You are probably better off with a decent zoom, 120-300 f/2.8 plus 1.4x TC would you could grab for ~$2K total. I know there are cheaper ways to get into this field, but I wouldn't recommend if you budget would allow. I did have the first edition of the 50-500mm lens, and it is about one of the only EX HSM Sigma lenses that I simply couldn't recommend. The wider the zoom range the less effective the lens is going to be at all of the focal lengths. IMHO, it just didn't do anything well --- and wasn't very sharp. Just better to save your pennies for something better.

    As mentioned, by John Irving, a second body with a short zoom or WA lens is great for those unexpected "quick in your face" shots you didn't expect. Give us some more info and let us know what other questions you might have and what your needs/budget might be.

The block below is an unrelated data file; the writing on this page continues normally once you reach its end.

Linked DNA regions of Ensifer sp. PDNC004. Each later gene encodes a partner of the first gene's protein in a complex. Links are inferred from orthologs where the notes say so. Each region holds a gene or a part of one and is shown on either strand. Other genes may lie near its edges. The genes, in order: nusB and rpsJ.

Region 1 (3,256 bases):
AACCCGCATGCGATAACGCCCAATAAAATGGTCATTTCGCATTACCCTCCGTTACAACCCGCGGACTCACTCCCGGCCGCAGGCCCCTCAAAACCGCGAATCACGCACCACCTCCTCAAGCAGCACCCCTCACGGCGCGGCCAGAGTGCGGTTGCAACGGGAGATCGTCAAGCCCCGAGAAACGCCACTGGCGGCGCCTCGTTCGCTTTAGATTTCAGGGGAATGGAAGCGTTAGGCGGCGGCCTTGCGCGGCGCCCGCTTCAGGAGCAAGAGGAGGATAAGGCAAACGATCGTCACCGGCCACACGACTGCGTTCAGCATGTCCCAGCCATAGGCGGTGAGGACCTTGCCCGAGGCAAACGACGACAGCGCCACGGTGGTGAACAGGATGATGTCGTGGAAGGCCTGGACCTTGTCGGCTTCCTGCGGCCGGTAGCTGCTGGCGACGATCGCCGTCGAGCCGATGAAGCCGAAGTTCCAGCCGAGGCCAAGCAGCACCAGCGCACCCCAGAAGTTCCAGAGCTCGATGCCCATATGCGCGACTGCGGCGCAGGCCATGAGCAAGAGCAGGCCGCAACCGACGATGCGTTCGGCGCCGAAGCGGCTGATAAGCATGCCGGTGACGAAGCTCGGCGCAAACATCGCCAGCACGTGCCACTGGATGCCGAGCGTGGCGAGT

All the best,
  11. Thanks for the great feedback.

    As to budget for either a prime or zoom, $3000 feels comfortable. $6000 for the Nikon
    200-400 is uncomfortable. The wildlife I had in mind related to birds.
  12. Then depending on your existing gear (tripod legs, ballhead, gimbal setup, accessories etc), I would go for the Nikon 500mm f/4 P (MF) lens, or if you can find a first gen AF-I version. As stated here they have gone back up over the last few years, where they were sliding down into the $1500 range for a while they are now back up in the $2000-2500 range (landing a good solid unit for ~$2200) - then you have enough budget room for the extra goodies you will need to properly "support" your new shooting habit. Don't skimp on the gear. I have seen more than one occassion where photogs will spend $7000 on a lens and try to use a $75 tripod and $20 case. Just don't understand the logic.